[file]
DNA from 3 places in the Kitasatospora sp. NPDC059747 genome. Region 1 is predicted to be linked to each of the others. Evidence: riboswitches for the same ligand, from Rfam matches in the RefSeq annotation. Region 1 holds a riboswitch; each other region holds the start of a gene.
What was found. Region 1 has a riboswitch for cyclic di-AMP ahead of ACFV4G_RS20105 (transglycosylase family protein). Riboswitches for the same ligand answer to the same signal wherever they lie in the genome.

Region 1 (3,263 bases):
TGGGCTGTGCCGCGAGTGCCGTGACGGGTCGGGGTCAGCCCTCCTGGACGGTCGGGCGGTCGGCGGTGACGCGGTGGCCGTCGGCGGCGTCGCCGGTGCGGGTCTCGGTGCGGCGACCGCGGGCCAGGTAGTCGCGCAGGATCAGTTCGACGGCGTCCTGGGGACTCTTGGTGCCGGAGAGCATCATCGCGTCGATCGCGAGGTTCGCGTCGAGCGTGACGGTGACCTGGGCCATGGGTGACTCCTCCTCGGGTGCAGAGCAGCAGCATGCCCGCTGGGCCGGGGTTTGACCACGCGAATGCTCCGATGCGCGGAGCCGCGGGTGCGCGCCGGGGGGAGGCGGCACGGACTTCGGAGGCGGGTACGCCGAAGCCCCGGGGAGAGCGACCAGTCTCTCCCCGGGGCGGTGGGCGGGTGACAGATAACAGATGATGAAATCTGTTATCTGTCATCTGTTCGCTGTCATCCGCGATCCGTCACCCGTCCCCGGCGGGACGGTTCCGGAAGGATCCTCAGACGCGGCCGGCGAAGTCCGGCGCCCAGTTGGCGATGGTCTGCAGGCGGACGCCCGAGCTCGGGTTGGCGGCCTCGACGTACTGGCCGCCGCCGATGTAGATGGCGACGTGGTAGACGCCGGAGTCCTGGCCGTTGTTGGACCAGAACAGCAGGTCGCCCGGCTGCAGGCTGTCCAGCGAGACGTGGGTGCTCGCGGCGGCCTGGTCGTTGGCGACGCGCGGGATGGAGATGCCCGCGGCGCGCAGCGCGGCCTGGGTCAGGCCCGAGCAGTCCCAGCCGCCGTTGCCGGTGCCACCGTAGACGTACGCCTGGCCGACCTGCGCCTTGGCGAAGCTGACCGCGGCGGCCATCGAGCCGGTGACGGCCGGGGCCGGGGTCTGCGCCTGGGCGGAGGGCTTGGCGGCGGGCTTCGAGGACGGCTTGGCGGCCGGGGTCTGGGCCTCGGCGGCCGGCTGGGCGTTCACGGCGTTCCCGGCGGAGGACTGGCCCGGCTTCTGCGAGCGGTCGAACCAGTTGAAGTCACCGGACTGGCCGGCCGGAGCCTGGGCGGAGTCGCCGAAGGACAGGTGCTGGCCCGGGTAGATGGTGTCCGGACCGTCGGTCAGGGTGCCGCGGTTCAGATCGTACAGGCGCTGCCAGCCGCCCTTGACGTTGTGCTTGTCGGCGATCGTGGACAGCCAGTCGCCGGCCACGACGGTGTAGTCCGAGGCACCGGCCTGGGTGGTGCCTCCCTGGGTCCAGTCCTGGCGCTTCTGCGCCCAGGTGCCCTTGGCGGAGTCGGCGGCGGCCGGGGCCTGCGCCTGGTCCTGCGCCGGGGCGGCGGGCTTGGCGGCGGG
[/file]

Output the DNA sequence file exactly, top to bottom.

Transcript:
DNA from 3 places in the Kitasatospora sp. NPDC059747 genome. Region 1 is predicted to be linked to each of the others. Evidence: riboswitches for the same ligand, from Rfam matches in the RefSeq annotation. Region 1 holds a riboswitch; each other region holds the start of a gene.
What was found. Region 1 has a riboswitch for cyclic di-AMP ahead of ACFV4G_RS20105 (transglycosylase family protein). Riboswitches for the same ligand answer to the same signal wherever they lie in the genome.

Region 1 (3,263 bases):
TGGGCTGTGCCGCGAGTGCCGTGACGGGTCGGGGTCAGCCCTCCTGGACGGTCGGGCGGTCGGCGGTGACGCGGTGGCCGTCGGCGGCGTCGCCGGTGCGGGTCTCGGTGCGGCGACCGCGGGCCAGGTAGTCGCGCAGGATCAGTTCGACGGCGTCCTGGGGACTCTTGGTGCCGGAGAGCATCATCGCGTCGATCGCGAGGTTCGCGTCGAGCGTGACGGTGACCTGGGCCATGGGTGACTCCTCCTCGGGTGCAGAGCAGCAGCATGCCCGCTGGGCCGGGGTTTGACCACGCGAATGCTCCGATGCGCGGAGCCGCGGGTGCGCGCCGGGGGGAGGCGGCACGGACTTCGGAGGCGGGTACGCCGAAGCCCCGGGGAGAGCGACCAGTCTCTCCCCGGGGCGGTGGGCGGGTGACAGATAACAGATGATGAAATCTGTTATCTGTCATCTGTTCGCTGTCATCCGCGATCCGTCACCCGTCCCCGGCGGGACGGTTCCGGAAGGATCCTCAGACGCGGCCGGCGAAGTCCGGCGCCCAGTTGGCGATGGTCTGCAGGCGGACGCCCGAGCTCGGGTTGGCGGCCTCGACGTACTGGCCGCCGCCGATGTAGATGGCGACGTGGTAGACGCCGGAGTCCTGGCCGTTGTTGGACCAGAACAGCAGGTCGCCCGGCTGCAGGCTGTCCAGCGAGACGTGGGTGCTCGCGGCGGCCTGGTCGTTGGCGACGCGCGGGATGGAGATGCCCGCGGCGCGCAGCGCGGCCTGGGTCAGGCCCGAGCAGTCCCAGCCGCCGTTGCCGGTGCCACCGTAGACGTACGCCTGGCCGACCTGCGCCTTGGCGAAGCTGACCGCGGCGGCCATCGAGCCGGTGACGGCCGGGGCCGGGGTCTGCGCCTGGGCGGAGGGCTTGGCGGCGGGCTTCGAGGACGGCTTGGCGGCCGGGGTCTGGGCCTCGGCGGCCGGCTGGGCGTTCACGGCGTTCCCGGCGGAGGACTGGCCCGGCTTCTGCGAGCGGTCGAACCAGTTGAAGTCACCGGACTGGCCGGCCGGAGCCTGGGCGGAGTCGCCGAAGGACAGGTGCTGGCCCGGGTAGATGGTGTCCGGACCGTCGGTCAGGGTGCCGCGGTTCAGATCGTACAGGCGCTGCCAGCCGCCCTTGACGTTGTGCTTGTCGGCGATCGTGGACAGCCAGTCGCCGGCCACGACGGTGTAGTCCGAGGCACCGGCCTGGGTGGTGCCTCCCTGGGTCCAGTCCTGGCGCTTCTGCGCCCAGGTGCCCTTGGCGGAGTCGGCGGCGGCCGGGGCCTGCGCCTGGTCCTGCGCCGGGGCGGCGGGCTTGGCGGCGGG